We've known for a long time that "homeland security" means bad news
for civil liberties. Now, a new bill is going to ask law enforcement
to use technology make it even worse.
The "Homeland Security Information Sharing Act", bill number HR
4598, was reviewed by the House Judiciary Committee's Subcommittee
on Crime, Terrorism, and Homeland Security on Monday and is on
Thursday's agenda for the full Judiciary Committee. This bill would
require the government to develop technologies which allow the FBI,
CIA, and Office of Homeland Security to share "Homeland Security
Information" with local police departments.
While seemingly innocuous, this Act leads to unpredictable
consequences for those who the government does not like. When taken in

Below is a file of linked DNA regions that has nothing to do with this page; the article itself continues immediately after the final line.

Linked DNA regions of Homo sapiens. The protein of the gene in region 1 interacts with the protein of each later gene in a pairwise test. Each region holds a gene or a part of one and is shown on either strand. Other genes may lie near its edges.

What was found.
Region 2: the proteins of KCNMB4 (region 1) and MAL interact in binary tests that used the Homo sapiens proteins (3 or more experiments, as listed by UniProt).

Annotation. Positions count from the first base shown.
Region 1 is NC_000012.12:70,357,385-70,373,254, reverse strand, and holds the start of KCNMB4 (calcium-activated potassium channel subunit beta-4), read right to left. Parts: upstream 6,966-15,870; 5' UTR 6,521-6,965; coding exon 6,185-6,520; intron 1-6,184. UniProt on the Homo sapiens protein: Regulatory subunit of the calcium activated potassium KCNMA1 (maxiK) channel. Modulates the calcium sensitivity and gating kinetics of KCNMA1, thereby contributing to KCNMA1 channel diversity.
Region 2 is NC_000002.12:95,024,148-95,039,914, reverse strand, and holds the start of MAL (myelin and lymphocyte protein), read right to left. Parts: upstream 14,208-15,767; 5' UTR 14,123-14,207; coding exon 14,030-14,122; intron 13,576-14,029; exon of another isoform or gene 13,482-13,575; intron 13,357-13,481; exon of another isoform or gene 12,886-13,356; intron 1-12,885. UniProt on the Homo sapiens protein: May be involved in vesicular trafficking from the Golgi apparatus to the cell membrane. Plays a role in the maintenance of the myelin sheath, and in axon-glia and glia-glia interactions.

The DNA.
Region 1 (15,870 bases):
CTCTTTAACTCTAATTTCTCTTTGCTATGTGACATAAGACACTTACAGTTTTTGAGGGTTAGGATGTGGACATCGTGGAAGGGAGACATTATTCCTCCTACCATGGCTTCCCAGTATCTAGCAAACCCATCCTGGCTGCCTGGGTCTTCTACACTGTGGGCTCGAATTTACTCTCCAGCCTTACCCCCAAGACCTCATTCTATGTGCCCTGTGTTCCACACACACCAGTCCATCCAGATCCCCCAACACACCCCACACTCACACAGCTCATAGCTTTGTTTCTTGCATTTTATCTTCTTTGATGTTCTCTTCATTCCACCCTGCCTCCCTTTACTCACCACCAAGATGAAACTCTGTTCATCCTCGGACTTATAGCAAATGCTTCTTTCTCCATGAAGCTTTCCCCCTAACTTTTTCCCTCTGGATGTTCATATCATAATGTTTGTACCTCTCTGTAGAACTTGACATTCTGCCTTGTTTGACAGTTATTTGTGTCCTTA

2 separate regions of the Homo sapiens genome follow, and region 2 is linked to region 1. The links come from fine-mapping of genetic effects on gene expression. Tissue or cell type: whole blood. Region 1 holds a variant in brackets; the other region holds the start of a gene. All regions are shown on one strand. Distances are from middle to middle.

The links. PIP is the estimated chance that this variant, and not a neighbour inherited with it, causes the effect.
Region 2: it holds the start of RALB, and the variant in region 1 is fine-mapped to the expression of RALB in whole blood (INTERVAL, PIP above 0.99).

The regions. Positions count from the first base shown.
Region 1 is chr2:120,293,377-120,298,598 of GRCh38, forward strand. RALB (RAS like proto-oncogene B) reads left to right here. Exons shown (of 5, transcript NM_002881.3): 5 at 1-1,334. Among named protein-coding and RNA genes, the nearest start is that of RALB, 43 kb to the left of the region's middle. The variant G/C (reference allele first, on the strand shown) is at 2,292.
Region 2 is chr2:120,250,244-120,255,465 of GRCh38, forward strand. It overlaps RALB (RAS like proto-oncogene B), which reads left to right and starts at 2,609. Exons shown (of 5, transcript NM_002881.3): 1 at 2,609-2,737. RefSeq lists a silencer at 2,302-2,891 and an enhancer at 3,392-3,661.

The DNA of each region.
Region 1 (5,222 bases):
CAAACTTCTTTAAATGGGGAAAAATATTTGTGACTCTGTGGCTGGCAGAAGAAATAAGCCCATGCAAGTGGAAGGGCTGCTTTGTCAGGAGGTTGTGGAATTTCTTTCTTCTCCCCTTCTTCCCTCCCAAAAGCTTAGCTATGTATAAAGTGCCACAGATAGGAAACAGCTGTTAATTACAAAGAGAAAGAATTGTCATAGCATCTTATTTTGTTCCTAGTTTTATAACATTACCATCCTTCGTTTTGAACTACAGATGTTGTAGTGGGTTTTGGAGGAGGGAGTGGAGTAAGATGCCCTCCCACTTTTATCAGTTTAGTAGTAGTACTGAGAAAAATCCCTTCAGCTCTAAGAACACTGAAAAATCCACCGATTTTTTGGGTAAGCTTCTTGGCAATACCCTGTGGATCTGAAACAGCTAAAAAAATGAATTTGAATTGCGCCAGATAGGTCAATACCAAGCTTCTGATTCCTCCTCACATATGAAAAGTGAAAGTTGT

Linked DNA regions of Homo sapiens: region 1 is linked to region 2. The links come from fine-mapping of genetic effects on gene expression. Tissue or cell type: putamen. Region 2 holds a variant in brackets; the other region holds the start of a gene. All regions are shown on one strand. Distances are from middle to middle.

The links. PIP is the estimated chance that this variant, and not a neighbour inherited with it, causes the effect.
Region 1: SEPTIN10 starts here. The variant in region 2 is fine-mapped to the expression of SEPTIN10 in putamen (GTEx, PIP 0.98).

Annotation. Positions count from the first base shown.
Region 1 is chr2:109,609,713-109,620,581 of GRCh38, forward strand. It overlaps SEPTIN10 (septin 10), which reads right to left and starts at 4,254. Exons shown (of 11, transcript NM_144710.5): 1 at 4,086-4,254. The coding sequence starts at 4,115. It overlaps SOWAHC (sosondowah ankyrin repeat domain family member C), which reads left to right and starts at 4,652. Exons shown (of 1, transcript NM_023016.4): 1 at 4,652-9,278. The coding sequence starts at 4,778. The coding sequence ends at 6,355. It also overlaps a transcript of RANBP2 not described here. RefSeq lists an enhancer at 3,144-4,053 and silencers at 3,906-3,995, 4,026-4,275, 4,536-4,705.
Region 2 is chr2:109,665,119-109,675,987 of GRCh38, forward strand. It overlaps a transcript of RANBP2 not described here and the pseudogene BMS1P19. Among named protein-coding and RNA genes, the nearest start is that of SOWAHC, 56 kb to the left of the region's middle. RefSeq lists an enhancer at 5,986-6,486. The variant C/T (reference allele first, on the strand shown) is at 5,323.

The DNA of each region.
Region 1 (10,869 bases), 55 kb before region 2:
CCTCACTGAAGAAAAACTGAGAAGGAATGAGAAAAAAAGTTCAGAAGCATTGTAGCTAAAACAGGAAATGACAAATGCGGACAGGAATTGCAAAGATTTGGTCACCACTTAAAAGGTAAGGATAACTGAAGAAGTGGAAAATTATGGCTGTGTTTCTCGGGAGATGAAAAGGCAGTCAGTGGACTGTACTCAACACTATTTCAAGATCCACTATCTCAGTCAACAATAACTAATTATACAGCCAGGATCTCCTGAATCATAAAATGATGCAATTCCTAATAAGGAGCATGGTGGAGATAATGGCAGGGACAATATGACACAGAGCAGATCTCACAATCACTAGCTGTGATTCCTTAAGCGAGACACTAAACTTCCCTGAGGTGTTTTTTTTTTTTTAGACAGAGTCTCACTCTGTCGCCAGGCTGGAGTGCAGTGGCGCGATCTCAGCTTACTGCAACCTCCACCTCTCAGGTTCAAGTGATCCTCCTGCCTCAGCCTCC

the context of the FBI's recent reorganization
(which especially targets hackers and allows the FBI to investigate
law-abiding political groups) and with the vaguely defined notion of
"Homeland Security Information," it begins to seem almost inevitable
that this bill will lead to sharing of information not only about
al-Queda but about far less threatening entities.
This bill enjoys wide political support: its 32 cosponsors run the
political spectrum from the liberal Massachusetts Congressman Barney
Frank to the conservative Bob Barr of Georgia. President Bush has
endorsed the bill, and it is perhaps no surprise that, as the
Washington Post notes,
the CIA and the Office of Homeland Security helped write the bill.
Hopefully, we're over-reacting here, and law enforcement's new powers
will only be used against "real" terrorists. But, given the history of
these agencies, and especially their actions since September 11th, we
have every reason to be on watch.